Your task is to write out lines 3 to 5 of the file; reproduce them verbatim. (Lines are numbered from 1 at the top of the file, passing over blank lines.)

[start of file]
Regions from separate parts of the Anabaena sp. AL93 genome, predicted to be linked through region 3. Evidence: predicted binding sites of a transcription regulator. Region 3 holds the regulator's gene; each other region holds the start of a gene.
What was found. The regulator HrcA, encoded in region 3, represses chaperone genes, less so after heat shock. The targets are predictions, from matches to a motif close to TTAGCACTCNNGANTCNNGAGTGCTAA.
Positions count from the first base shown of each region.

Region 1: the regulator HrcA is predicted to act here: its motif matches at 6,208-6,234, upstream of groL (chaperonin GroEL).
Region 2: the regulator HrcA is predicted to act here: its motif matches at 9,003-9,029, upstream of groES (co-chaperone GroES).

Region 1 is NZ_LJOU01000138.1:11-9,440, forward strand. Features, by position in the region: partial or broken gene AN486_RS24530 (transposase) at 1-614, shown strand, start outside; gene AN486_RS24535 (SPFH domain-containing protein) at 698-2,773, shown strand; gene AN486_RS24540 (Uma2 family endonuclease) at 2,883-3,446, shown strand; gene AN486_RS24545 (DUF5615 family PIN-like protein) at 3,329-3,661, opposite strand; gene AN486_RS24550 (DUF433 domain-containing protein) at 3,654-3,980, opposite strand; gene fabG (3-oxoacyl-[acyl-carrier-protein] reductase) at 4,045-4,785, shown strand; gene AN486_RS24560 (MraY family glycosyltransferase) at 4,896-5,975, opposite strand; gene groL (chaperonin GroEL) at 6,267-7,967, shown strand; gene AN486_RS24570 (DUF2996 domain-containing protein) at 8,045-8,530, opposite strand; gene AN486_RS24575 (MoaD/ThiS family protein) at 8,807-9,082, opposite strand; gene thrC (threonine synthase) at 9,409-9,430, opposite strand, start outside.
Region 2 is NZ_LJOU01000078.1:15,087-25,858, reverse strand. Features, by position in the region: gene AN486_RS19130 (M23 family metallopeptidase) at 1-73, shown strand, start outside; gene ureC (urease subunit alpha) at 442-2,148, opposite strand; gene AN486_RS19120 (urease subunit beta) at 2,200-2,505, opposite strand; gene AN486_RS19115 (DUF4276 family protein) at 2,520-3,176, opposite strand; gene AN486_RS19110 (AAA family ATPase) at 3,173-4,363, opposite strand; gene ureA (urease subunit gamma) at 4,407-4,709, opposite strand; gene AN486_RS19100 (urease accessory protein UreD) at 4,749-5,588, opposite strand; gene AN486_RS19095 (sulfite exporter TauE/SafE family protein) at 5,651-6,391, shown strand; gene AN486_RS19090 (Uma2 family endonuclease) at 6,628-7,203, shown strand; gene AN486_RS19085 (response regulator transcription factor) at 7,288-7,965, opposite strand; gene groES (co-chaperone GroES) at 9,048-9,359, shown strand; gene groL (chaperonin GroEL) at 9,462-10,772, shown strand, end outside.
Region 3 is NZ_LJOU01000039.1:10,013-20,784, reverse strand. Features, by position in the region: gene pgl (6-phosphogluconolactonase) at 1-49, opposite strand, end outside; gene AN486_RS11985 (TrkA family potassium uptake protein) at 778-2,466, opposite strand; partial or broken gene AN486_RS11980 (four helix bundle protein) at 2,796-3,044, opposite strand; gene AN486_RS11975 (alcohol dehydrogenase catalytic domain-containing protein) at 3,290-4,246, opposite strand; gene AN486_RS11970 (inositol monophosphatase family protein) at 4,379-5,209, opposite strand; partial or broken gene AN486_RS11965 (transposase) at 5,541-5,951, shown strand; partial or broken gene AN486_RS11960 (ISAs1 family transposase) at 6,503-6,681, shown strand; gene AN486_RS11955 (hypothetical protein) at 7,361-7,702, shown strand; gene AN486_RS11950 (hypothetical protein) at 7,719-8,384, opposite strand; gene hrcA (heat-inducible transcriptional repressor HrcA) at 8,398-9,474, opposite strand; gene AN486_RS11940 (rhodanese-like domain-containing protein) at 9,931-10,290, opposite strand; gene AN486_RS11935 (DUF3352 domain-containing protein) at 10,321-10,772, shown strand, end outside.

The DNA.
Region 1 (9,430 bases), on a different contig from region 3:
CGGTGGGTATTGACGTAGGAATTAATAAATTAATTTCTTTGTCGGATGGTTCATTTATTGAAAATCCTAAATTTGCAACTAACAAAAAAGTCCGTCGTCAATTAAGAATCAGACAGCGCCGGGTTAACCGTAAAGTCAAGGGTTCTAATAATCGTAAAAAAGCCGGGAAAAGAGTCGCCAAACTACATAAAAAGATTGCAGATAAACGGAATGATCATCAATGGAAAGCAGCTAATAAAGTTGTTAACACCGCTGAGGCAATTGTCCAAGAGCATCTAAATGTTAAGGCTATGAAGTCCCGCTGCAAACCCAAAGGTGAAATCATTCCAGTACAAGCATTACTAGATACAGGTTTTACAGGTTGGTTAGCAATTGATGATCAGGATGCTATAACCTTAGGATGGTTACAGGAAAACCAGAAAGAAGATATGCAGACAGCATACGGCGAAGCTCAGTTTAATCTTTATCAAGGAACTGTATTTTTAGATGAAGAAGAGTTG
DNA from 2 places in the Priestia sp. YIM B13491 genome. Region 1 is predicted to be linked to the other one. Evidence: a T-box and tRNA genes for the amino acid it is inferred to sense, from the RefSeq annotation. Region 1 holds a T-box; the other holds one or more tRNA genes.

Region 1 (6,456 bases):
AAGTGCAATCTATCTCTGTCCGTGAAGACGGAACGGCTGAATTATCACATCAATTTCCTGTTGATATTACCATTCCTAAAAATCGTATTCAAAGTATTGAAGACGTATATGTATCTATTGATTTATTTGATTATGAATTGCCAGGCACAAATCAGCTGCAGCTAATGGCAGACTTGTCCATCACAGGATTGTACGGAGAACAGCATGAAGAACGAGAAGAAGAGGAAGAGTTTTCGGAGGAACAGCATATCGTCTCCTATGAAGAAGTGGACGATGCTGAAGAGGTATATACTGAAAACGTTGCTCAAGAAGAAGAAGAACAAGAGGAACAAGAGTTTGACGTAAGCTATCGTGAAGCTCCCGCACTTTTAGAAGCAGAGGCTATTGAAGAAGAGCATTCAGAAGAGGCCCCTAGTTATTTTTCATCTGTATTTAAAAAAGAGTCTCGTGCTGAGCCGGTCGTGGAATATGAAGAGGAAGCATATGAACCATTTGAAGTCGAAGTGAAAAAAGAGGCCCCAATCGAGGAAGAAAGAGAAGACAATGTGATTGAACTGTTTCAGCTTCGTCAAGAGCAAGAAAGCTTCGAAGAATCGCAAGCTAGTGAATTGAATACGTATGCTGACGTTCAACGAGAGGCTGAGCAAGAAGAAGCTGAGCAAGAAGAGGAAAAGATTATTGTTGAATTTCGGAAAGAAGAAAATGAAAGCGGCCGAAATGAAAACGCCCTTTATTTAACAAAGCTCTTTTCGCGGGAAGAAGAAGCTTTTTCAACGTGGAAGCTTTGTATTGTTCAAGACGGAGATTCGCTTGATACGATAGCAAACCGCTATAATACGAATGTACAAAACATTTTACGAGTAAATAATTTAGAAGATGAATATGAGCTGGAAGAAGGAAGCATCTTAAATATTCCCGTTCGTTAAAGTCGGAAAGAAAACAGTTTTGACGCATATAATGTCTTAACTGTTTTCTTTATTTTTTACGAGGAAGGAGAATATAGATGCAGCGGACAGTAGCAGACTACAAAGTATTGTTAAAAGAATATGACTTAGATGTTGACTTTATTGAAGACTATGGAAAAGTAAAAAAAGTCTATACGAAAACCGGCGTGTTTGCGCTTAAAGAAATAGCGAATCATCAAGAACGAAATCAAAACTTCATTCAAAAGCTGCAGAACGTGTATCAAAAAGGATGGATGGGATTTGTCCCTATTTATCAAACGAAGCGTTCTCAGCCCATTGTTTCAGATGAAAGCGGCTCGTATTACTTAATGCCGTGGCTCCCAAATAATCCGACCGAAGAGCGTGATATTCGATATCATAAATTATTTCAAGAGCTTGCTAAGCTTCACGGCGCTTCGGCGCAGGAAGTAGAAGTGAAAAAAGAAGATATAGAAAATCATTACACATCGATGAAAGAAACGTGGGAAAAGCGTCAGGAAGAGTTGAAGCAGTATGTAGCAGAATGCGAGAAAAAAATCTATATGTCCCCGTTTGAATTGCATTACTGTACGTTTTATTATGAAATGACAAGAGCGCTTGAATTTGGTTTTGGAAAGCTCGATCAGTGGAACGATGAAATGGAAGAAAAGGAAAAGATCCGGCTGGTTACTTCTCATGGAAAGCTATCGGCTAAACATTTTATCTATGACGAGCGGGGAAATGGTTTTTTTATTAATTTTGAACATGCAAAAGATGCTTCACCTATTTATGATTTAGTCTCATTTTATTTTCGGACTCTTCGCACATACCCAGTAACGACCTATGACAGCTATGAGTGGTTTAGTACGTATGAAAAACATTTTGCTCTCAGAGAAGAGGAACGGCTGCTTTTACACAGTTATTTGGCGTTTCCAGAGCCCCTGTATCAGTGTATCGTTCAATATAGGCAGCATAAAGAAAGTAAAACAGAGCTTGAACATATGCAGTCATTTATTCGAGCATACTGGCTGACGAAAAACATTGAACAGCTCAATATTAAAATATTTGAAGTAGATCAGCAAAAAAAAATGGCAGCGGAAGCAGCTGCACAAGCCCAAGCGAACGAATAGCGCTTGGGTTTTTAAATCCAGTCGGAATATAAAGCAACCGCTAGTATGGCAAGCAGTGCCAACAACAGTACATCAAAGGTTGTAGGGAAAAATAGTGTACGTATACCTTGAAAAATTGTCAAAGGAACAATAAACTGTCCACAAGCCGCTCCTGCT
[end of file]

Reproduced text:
Positions count from the first base shown of each region.

Region 1: the regulator HrcA is predicted to act here: its motif matches at 6,208-6,234, upstream of groL (chaperonin GroEL).
Region 2: the regulator HrcA is predicted to act here: its motif matches at 9,003-9,029, upstream of groES (co-chaperone GroES).